Travel: What's On Around The UK: Britain behind closed doors

England's "unofficial festival of architecture" takes place this weekend, with hundreds of the country's finest buildings, normally closed to the public, throwing open their doors.

Almost 2,000 buildings will take part in Heritage Open Days, including a former slaughterhouse (now architects' offices) and an art nouveau Turkish baths. This is England's contribution to European Heritage Days '99, in which more than 40 countries will take part.

There are similar events in Scotland, Wales and Northern Ireland throughout September, and in London on 18 and 19 September. (Telephone 09068 800603 for details; calls cost 60p per minute.)

To help you dash from site to site on the cheap, you should take advantage of the "Sunday Rover" bus ticket. For just pounds 5.50 it offers unlimited travel on buses and some rail lines in East Anglia and the Home Counties north of London. There is no central point of contact for this offer, so check travel or bus information lines in the area.

Visitors to Heritage Open Days' Menagerie Lodge in the Midlands (one of only two menageries existing in the UK, modelled on one at Versailles) may also want to call into Birmingham for the final day of ArtsFest (tel: 0121-248 1300).

Billed as the biggest free arts festival in the UK, ArtsFest has more than 200 events in and around Birmingham's Centenary Square, ranging from bite-sized bits of opera and dance, for the high-art shy, to bhangra, comedy and street shows. Some 100,000 visitors are expected, with a finale that includes the Royal Shakespeare Company's The Lion, the Witch and the Wardrobe and a performance of Philip Glass's opera Satyagraha.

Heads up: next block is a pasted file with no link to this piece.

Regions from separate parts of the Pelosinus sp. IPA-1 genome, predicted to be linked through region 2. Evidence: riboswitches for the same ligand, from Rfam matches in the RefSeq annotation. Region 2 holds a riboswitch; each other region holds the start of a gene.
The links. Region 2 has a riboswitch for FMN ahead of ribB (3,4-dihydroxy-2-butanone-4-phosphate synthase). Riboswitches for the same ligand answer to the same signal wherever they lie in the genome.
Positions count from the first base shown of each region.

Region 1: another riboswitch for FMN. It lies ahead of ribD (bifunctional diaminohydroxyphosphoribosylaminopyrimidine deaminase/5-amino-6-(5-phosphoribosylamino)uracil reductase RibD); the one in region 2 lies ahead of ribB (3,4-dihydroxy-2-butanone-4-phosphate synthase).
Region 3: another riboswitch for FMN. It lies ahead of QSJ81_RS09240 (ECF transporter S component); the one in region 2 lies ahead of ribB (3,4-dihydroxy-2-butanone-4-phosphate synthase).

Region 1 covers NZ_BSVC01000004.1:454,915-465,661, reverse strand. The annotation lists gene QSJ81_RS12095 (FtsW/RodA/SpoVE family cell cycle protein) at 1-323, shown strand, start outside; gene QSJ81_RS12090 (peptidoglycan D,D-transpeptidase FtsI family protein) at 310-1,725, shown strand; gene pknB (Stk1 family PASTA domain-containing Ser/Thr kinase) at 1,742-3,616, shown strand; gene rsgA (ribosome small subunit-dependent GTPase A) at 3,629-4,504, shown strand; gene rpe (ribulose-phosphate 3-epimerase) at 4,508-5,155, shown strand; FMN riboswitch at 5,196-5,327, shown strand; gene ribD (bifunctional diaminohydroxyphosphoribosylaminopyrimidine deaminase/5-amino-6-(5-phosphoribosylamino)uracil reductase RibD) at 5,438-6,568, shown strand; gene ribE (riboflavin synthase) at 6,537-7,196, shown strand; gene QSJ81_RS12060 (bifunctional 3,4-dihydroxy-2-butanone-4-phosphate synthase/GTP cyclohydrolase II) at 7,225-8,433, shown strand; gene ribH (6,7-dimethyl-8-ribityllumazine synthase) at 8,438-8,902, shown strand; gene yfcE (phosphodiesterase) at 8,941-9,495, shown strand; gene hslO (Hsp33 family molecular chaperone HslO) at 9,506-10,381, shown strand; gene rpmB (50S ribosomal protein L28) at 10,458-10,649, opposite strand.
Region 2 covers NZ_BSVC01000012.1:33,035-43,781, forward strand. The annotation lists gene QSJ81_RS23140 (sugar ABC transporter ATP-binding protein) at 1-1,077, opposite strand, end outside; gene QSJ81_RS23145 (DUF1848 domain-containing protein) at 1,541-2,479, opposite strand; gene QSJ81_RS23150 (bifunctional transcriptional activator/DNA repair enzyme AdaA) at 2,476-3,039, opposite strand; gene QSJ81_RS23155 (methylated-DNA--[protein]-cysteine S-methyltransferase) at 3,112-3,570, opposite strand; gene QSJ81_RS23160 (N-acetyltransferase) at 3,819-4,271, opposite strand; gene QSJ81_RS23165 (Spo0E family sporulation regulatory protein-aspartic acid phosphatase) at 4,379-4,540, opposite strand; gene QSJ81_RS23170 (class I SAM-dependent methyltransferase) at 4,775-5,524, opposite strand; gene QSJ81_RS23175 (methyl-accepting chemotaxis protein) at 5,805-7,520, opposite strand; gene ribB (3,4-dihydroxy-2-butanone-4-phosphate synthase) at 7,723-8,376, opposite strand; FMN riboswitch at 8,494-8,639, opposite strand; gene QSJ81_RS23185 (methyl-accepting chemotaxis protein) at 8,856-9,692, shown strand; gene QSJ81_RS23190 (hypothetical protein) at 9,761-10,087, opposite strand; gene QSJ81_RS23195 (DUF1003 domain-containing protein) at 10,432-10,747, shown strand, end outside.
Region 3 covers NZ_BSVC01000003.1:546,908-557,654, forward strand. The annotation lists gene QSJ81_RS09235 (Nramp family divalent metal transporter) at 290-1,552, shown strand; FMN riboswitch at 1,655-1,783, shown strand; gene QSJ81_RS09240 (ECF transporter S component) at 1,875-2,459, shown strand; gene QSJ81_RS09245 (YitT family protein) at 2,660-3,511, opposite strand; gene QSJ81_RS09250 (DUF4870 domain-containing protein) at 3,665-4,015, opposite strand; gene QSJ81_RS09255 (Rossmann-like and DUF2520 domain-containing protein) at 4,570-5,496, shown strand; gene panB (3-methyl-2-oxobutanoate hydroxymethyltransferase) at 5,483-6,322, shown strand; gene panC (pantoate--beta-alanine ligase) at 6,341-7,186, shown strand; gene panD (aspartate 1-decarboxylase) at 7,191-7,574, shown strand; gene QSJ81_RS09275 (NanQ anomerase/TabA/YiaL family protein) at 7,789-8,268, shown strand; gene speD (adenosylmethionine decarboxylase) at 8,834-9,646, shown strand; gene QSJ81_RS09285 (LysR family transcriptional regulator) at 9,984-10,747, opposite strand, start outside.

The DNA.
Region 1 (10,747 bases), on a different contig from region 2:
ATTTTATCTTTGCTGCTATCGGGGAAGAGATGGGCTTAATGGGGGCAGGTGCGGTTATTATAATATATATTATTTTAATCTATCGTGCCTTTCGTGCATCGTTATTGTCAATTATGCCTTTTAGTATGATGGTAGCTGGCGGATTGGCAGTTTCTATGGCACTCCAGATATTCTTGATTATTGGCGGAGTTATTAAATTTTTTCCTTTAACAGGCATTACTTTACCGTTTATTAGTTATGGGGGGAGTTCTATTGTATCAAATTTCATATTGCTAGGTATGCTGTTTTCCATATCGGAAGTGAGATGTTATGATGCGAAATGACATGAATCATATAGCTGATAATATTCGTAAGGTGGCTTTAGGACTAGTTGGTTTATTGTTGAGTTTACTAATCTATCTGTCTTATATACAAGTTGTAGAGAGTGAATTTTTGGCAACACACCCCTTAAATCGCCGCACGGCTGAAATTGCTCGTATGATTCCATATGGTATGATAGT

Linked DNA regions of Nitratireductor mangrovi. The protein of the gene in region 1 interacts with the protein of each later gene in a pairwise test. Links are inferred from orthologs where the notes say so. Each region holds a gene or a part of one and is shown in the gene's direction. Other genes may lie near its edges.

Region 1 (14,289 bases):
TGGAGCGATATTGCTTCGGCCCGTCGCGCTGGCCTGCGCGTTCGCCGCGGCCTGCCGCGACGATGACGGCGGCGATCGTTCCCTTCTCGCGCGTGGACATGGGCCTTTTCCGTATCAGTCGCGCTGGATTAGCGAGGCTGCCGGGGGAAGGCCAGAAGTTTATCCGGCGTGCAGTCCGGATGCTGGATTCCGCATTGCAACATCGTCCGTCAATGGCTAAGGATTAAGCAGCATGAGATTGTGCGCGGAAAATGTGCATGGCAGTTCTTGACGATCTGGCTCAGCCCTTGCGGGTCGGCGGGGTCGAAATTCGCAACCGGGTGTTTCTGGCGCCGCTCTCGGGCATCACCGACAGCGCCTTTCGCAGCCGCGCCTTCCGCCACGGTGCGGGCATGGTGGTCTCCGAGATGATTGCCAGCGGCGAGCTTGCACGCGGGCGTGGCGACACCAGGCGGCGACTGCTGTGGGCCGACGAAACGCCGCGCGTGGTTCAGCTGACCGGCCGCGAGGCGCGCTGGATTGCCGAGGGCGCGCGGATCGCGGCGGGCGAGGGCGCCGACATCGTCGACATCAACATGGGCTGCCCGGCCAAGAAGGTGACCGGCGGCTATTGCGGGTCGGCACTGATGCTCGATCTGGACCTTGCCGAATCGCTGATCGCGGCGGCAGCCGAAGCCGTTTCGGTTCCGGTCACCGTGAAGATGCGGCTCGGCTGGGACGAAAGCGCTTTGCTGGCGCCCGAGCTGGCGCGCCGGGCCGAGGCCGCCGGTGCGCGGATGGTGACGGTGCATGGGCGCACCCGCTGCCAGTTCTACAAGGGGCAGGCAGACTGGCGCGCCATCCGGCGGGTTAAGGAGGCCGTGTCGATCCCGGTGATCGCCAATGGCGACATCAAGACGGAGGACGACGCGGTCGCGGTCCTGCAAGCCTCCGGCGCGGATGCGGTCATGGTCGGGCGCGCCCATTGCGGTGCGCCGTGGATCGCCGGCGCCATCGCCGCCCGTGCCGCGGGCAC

Nordic arts are the theme this week in Scotland's northernmost town of Wick as it hosts the Northlands festival (14-20 September).

Nordic neighbours Scotland, Denmark, Norway, Sweden and Greenland unite to bring to-gether talents in classical music and jazz, along with dance and theatre. Highlights include the debut performance of the BBC Scottish Symphony Orchestra's newly formed soloists ensemble; Mari Boine, the internationally renowned Sami singer from north Norway; a lecture from writer and journalist Neal Ascherson; a performance of Ibsen's classic play Ghosts; and a chance to sample fresh and imported produce prepared by top chefs. Call for details (tel: 01955 606660).

In Cumbria "art" takes on a rather more savage form this week as the World Gurning Championship, 18 September, snarls and contorts itself into an annual fit of pique. As part of the Egremont Crab Fair, valiant face- pullers from around the world contest for the title, which has to date been won only by home-grown ugly mugs.

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